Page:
Marty Ferriby leaves Hackley Public Library a better place upon her retirement


By Cynthia Price

Beautiful Hackley Public Library was buzzing with activity last Friday afternoon and early evening as dozens of people came to wish Director Marty (Martha) Ferriby well on her upcoming retirement.
In her 24 years at the helm of the prominent Muskegon institution, Ferriby has modernized and expanded the programming, as well as maintained the beautiful structure, of the 120-year-old bequest from philanthropist Charles Hackley.

Moreover, she has made sure that people from all walks of life feel comfortable there.

“[Ferriby] works with a diverse group of library users: old-timers who grew up in central Muskegon, moved out and became financially successful, but return to patronize the Library; teens doing homework and using computers; small children enjoying story times; unemployed and homeless persons who wait on the front steps for the Library to open. All of these are made to feel equally welcome and can draw on the skills of a staff trained well by Marty, who is highly visible throughout the building.” says the nomination for an “I Love My Librarian” award for Ferriby, submitted by the Friends of Hackley Public Library.

Ferriby won that award in 2011, one of a handful chosen from over 2000 nominations sent to the American Library Association (ALA).
Her brother Peter is also a librarian, a university librarian at Sacred Heart in Fairfield, Connecticut. He attended both the ALA ceremony in New York City – where it was revealed that HPL visits had increased 365% from 2001 to 2011 – and the one last week at Hackley.

Ferriby says that she thinks both were drawn to the field because “we both like reading and we both like making a difference.” They came by it honestly because they had parents who loved reading ... and grandparents ... and great-grandparents.

“My great-grandma learned English at the Grand Rapids Public Library when she came here from the Netherlands,” Ferriby said. “Her kids learned at school, her husband learned at his job, so that’s where she went to learn. Libraries used to do that back then.”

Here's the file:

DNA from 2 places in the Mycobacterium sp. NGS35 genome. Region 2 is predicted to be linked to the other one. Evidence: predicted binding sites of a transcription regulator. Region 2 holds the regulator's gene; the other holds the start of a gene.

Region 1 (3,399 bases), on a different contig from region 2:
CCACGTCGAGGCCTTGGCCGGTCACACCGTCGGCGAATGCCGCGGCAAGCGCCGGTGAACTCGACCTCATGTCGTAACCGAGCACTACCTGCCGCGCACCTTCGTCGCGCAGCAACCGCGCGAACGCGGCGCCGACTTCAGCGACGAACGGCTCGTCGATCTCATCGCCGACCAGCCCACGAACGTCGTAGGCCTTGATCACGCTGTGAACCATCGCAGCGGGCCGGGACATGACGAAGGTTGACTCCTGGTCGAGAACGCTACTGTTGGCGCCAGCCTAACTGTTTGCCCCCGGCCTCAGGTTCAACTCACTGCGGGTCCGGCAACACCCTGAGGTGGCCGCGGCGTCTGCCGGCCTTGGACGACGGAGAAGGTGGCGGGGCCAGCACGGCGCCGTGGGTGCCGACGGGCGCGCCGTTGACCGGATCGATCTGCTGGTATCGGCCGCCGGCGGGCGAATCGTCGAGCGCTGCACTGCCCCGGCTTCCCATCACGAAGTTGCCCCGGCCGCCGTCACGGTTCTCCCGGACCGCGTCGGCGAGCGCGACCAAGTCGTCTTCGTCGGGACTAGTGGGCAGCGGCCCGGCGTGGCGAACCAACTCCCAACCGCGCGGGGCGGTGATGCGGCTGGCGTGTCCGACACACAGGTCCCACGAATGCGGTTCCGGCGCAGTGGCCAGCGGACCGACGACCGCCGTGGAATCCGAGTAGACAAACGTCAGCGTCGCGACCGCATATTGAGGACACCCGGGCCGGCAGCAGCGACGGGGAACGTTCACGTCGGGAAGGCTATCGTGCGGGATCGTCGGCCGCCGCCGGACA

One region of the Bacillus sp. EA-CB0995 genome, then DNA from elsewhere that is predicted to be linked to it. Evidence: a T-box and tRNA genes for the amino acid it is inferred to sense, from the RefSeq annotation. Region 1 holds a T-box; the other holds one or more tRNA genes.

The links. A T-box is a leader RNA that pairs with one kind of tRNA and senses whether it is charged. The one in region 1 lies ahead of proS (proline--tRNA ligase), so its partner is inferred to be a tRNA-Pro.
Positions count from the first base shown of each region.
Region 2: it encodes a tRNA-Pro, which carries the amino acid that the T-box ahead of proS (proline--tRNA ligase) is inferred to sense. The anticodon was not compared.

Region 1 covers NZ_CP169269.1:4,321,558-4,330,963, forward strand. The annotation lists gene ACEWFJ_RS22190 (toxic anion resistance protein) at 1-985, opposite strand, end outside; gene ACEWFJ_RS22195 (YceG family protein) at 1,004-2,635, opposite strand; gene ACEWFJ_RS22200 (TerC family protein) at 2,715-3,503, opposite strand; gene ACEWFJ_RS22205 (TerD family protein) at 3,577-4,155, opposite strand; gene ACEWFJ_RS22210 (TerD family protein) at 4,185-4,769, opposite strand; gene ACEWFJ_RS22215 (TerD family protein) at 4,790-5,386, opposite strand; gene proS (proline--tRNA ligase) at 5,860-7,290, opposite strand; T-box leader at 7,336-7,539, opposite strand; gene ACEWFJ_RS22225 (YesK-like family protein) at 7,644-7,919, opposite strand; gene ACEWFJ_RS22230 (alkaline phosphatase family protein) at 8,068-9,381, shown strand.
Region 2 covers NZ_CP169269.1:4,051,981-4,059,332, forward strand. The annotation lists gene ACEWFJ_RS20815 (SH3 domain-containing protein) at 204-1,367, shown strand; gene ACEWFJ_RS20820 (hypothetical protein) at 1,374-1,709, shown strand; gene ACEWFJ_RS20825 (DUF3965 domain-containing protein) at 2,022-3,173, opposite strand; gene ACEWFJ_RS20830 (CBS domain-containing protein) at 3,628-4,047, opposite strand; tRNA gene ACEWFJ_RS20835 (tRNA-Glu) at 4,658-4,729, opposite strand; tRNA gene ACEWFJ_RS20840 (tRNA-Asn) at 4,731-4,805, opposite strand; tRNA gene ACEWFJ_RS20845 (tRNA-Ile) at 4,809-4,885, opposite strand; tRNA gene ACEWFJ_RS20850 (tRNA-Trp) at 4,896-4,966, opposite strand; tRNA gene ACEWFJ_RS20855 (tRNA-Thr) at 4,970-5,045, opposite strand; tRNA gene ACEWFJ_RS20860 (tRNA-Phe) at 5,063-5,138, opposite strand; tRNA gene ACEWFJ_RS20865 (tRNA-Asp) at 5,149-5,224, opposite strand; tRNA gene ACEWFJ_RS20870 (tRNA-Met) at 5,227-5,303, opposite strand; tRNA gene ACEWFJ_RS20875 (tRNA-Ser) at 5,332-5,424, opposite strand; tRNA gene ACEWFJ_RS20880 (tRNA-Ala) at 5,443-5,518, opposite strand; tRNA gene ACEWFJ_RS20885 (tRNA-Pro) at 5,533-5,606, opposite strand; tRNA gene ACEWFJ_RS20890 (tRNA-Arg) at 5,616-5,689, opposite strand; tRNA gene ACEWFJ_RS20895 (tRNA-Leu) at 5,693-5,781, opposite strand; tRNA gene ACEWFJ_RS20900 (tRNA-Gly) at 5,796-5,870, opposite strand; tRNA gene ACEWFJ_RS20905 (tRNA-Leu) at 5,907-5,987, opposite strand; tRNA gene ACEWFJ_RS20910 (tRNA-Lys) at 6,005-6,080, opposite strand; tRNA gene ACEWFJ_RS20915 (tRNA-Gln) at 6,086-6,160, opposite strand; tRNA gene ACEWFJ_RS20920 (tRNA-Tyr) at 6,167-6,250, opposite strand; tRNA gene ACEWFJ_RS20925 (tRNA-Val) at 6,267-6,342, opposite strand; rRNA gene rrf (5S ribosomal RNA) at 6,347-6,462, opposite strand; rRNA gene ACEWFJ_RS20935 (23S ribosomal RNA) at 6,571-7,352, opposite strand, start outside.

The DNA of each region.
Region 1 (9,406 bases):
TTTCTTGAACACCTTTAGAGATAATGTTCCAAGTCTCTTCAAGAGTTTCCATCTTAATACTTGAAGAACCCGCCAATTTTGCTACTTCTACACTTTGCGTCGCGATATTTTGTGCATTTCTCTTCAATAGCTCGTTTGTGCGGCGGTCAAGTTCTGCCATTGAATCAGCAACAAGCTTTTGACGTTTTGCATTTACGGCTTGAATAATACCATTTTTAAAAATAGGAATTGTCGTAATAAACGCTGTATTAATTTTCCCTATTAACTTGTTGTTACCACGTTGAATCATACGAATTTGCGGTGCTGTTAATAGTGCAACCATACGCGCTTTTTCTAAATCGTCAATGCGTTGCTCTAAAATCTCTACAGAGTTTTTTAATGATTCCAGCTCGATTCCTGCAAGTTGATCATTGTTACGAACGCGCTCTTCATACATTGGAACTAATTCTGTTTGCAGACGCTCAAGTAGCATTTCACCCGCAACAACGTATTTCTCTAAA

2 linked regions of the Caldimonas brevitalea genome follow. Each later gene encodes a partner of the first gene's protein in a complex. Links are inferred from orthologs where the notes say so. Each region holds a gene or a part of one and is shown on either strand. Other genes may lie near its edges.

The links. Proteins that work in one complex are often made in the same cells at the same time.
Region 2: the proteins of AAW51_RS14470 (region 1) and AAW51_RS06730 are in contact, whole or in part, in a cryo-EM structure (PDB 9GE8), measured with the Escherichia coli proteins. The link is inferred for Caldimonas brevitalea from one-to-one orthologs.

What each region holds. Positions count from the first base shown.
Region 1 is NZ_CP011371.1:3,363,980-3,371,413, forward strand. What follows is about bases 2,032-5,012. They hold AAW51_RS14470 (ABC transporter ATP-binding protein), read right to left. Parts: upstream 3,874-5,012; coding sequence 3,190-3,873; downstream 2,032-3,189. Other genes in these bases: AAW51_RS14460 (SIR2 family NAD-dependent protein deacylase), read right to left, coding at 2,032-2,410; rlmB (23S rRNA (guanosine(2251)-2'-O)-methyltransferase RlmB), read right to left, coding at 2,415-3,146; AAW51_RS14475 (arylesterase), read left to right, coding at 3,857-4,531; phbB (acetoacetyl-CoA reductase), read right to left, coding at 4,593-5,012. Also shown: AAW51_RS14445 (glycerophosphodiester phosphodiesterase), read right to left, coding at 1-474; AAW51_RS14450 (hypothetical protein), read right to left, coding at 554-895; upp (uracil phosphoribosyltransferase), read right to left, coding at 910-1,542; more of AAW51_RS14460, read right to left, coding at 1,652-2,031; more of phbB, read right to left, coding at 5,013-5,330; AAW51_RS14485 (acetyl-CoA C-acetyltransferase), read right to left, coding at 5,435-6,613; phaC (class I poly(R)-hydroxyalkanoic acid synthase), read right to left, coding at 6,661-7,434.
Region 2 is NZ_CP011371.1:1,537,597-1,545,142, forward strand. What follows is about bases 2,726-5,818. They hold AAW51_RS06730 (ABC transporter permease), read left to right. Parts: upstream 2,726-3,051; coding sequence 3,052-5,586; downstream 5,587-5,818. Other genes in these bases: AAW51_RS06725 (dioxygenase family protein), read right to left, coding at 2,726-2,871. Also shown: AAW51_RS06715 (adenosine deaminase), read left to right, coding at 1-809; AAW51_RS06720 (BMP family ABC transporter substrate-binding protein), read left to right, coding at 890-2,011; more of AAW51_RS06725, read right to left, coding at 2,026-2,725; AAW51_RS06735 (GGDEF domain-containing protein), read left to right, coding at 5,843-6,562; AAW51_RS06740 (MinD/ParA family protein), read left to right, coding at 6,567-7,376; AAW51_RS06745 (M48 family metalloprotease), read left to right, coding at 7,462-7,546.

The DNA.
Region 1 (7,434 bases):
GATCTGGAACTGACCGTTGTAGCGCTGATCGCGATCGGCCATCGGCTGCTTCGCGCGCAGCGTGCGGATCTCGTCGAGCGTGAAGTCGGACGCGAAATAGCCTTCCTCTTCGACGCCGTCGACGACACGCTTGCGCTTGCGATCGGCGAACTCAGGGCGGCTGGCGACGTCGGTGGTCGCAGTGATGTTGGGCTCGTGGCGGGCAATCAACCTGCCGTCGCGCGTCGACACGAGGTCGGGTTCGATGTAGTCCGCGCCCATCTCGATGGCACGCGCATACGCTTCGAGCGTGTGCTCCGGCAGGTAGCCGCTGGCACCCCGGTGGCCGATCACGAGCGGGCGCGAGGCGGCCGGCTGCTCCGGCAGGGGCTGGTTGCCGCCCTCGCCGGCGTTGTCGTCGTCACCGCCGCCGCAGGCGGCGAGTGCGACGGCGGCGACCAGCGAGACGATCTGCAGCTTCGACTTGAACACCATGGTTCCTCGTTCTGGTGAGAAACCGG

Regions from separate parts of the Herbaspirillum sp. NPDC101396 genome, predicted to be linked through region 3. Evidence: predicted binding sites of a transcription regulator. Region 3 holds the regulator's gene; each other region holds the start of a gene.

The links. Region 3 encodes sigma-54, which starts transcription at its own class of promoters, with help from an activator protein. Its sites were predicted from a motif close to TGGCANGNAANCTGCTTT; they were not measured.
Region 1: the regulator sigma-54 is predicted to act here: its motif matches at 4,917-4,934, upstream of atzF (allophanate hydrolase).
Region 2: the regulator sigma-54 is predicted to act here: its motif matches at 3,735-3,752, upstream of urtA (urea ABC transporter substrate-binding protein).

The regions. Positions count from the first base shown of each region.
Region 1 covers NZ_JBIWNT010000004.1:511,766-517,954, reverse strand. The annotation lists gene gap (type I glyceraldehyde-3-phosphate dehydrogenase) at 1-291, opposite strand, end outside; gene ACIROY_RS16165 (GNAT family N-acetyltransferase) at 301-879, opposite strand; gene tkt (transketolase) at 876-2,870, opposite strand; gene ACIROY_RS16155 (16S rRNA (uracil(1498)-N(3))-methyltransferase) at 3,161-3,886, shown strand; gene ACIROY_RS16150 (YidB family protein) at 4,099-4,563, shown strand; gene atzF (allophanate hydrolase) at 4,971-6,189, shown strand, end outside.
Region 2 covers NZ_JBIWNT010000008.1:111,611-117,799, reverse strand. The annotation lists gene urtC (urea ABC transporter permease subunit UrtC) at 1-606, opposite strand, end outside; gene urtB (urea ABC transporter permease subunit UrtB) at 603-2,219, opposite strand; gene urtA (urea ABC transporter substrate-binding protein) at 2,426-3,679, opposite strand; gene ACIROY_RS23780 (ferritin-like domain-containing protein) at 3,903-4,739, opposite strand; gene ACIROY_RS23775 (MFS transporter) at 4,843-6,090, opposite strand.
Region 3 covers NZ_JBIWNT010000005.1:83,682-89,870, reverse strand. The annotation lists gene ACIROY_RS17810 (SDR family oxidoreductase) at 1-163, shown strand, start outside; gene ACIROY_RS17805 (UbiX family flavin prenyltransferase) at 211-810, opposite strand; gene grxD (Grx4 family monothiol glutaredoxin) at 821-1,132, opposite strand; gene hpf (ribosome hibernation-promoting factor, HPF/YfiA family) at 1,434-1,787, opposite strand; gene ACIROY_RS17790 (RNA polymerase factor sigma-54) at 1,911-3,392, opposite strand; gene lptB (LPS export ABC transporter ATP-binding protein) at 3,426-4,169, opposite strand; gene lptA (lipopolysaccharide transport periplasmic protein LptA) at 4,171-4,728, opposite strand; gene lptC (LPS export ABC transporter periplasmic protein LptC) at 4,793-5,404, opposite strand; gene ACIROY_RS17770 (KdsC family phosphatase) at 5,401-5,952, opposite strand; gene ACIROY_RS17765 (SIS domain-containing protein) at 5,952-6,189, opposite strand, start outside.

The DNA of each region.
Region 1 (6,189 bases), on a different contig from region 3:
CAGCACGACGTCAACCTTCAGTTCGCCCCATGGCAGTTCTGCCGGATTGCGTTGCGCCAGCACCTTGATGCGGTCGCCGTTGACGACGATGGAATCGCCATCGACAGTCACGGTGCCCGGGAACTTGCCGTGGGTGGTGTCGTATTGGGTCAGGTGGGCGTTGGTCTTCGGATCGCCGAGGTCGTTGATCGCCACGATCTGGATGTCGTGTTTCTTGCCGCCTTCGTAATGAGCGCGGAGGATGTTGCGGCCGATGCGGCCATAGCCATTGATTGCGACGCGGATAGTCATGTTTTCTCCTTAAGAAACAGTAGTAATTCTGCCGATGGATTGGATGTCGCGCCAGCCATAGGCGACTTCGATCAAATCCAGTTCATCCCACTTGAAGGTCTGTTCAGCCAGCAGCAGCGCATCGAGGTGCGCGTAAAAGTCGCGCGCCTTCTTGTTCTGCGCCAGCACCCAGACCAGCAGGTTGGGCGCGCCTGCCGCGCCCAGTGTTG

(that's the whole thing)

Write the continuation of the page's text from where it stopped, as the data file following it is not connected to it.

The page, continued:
It is in that spirit that Ferriby approaches her job, asking how the library can help people, how it can benefit the community.
Acknowledging her success, representatives from state, county, and local levels gave Ferriby proclamations at the reception ceremony.

She spoke briefly, crediting her staff with making her job easier. “I’ll really miss the people I work with, who are wonderful,” she said later.

In fact, there was a point at which she really wasn’t sure she wanted to retire at all. A talk with Dr. Doris Rucks, who was as active in retirement as she had been when working, changed Ferriby’s mind.

“I’m going to feel my way around  and see what happens. I want to read and sleep and do all the things I haven’t had time to do, because I’ve been a library director since January 1973,” she says.

The Bridgeport (near Flint) native graduated from University of Michigan with a BA?and MALS in Speech, English, and Library Science.  

She worked at Veterans Memorial Library in Mt. Pleasant immediately before taking over from Dale Pretzer at HPL in 1994.

Now, Ferriby will surely be able to spend more time with her husband, author/filmmaker/publisher Roger Rapoport, and visit her son, who teaches high school chemistry in Washington D.C.

But she guarantees that she is not done “making a difference,” and adds, “I’m going to learn new things and have new opportunities. It’s exciting – I feel like a high school senior again.”